On June 7th, Nate Brenner, the force behind Naytronix (of Tune-Yards), will release his third studio album, Air, on BotCave Records. The album is an electro psych-pop collection that is both warm and heavy, relaxing yet challenging. Its booming, dense, aggressive sound is juxtaposed against Brenner’s gentle voice.

The album, co-produced by Merrill Garbus and Ross Peacock, mixed by Jonas Verwijnen at Berlin’s Kaiku Studios, then zipped over to NYC for mixing by Sarah Register, comes after a busy few years for Brenner. Between touring with Tune-Yards, scoring films like Boots Riley’s Sorry to Bother You, producing albums and helping run BotCave, Brenner is hard at work on his own projects. We asked him how Naytronix overlaps with his other collaborations, how it how it felt to score a major film, and what else is in the works.

Brenner started writing Air in 2016. Its name was inspired in part by the California wildfires of 2017 and 2018. Says Brenner, “People everywhere were wearing these smoke masks; the air was dirty in terms of what people were breathing and it made me think of dirty air in terms of what people are hearing. We hear music through the air, or if you can’t hear anything it’s lonely air…”

SF Station (SFS): Can you tell us about Air’s overall aesthetic? Did anything in particular inspire its creation?

Nate Brenner (NB): At the time I started writing Air I was reading this nonfiction book called Sapiens that really was the basis for a lot of the different songs and themes on the album. I feel like the author (Yuval Noah Harari) might hate that his book inspired my album but it’s true! (he laughs)

SFS: As a writer, I say that’s pretty inspiring, though! Have any other books inspired your work?

NB: I read a lot of nonfiction. Have you heard of Musicophilia? It’s all these case studies about music and the brain.

SFS: That sounds helpful for producing, in some ways. Speaking of which, can you tell us about BotCave? What’s your setup like in there?

NB: It’s the studio I share with Merrill (Garbus, of Tune-Yards’ fame). Over time we’ve been slowly buying new equipment. It’s not that professional, really — it’s not like Tiny Telephone where we have all this equipment and tons of channels… we have like eight channels (laughing) but it’s everything we need, really. I think it’s nice to have limitations, too.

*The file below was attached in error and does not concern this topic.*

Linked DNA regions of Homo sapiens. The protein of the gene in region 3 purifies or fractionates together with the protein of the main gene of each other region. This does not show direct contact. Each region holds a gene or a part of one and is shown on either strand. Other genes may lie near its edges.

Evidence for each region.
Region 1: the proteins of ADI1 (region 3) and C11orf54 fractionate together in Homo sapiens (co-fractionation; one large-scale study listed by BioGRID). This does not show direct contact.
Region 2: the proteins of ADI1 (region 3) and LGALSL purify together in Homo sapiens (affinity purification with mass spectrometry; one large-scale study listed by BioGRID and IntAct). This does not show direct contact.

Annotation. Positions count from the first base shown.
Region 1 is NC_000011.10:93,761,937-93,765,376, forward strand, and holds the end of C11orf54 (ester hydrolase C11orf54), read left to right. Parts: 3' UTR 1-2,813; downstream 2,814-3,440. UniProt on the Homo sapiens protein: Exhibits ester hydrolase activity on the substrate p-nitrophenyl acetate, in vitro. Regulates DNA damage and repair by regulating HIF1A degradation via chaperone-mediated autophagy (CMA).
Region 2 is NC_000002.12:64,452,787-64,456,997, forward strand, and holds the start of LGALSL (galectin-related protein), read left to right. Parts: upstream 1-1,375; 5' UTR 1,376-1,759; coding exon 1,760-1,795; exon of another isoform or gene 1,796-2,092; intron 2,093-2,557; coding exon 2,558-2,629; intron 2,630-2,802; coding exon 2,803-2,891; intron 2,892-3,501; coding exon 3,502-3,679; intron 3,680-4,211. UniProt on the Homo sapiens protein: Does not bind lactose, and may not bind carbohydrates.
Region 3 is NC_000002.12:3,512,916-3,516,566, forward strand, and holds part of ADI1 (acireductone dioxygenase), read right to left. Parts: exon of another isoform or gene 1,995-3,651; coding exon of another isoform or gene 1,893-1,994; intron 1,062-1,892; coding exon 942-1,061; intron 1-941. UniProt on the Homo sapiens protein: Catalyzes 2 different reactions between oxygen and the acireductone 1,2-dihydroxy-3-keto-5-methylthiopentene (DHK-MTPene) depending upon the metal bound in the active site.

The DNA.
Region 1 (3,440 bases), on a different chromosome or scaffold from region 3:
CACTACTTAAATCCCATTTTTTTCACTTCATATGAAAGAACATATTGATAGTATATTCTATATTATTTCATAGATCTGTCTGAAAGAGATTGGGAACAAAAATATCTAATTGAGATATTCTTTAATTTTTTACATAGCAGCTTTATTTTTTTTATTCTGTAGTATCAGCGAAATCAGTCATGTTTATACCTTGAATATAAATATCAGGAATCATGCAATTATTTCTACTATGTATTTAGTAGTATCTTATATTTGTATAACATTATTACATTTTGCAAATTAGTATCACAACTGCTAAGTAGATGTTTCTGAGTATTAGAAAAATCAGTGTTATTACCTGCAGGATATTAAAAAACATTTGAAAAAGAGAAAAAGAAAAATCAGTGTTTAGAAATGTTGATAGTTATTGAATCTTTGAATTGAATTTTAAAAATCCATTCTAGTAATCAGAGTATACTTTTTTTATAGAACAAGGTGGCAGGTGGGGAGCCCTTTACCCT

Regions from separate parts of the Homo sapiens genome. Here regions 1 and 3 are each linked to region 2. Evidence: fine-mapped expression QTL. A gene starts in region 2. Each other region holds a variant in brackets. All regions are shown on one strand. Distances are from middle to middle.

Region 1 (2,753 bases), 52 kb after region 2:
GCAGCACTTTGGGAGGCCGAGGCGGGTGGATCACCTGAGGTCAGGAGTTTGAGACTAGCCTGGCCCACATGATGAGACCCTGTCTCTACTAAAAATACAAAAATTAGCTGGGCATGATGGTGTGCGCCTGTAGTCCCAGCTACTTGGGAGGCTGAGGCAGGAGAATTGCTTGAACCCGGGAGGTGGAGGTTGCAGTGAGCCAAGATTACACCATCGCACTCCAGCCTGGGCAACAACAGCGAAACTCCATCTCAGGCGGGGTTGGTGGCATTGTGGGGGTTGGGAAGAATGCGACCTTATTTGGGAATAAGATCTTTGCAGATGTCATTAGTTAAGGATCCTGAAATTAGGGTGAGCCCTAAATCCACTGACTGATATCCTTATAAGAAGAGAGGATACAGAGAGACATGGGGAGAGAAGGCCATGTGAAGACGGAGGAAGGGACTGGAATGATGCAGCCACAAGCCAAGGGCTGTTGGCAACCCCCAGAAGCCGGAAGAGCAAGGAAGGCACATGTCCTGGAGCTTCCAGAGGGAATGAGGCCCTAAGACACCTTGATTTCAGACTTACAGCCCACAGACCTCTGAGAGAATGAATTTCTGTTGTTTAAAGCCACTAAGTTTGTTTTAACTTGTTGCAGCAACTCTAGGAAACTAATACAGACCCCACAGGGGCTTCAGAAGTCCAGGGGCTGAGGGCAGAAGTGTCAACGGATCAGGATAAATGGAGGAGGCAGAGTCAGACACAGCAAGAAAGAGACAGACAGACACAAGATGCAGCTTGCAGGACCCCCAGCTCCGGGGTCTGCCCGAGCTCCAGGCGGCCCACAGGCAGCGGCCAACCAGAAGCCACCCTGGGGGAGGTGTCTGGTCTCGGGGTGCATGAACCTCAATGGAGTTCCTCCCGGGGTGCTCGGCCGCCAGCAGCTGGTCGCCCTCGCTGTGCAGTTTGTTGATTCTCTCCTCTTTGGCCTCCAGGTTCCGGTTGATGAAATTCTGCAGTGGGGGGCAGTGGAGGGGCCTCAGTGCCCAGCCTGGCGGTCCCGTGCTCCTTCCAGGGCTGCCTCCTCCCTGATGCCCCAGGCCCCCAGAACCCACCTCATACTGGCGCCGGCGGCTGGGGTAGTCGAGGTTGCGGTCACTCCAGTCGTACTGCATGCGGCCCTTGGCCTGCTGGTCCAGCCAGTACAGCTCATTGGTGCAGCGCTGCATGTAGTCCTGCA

SFS: You collaborated with several people on this new album, including Merrill, Hamir Atwal (drummer, Tune-Yards). How does that process work differently when you’re working on Naytronix versus Tune-Yards?

NB: Everything is overlapping all the time; when me and Merrill are in the studio working on Tune-Yards stuff, I might have an idea that’s more appropriate for Naytronix than for Tune-Yards… and Naytronix feels more like a part-time job whereas Tune-Yards is my ‘full time’ job, so it often becomes the priority.

SFS: Do you kind of run the show on Naytronix? Who else are you working with on that?

NB: Naytronix is my project and my song writing but it’s incredibly collaborative. My good friend Mark Allen-Piccolo worked on it with me a lot. We’ll be working and morphing songs and ideas together; I’ll hear something new that he added and I might add onto that.

SFS: I’m curious about the percussion on this album. I’ll call it a drum question: you’ve got this amazing drummer, Hamir Atwal, who works with you on a lot of Tune-Yards stuff, on some of Naytronix. How do the real drums work in cohesion with drum machines, and how’s that all translate to a live performance?

NB: At first this album was all drum machines, but I got tired of it. I wanted to push the sounds in a way that drum machines just can’t do. For example, on “Come Back,” the first verse and chorus are just drum machines, then Hamir comes in on drums at the second verse. It’s fun to find ways to blend the two. “I’m Becoming” is another example: real drums come in on the chorus… the only track where it’s all drum machines (with Robert Lopez on bongo) is “I Feel Strange.”

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SFS: What would you say you want to start focusing most on moving forward? Have you had any ah-ha moments of late?

NB: Well, when I started working on the score for Sorry to Bother You, I had this moment, like, “Oh, this is what I’m supposed to be doing with my life.” I feel like I’m good at it and it also felt so good to serve someone else’s vision and to be happy doing that. Helping get someone else’s project out into the world. It’s a great feeling.

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Great, indeed. Many thanks to Nate Brenner. Naytronix has two upcoming performances in the Bay Area.

Official Naytronix Record Release Show
Friday, June 7th, 8pm
at the Bandcamp Record Store, 1901 Broadway, Oakland

Naytronix with Fell Runner & Little Arcs
Tuesday, June 18th, 8pm
at Bottom of The Hill, 1233 17th Street, San Francisco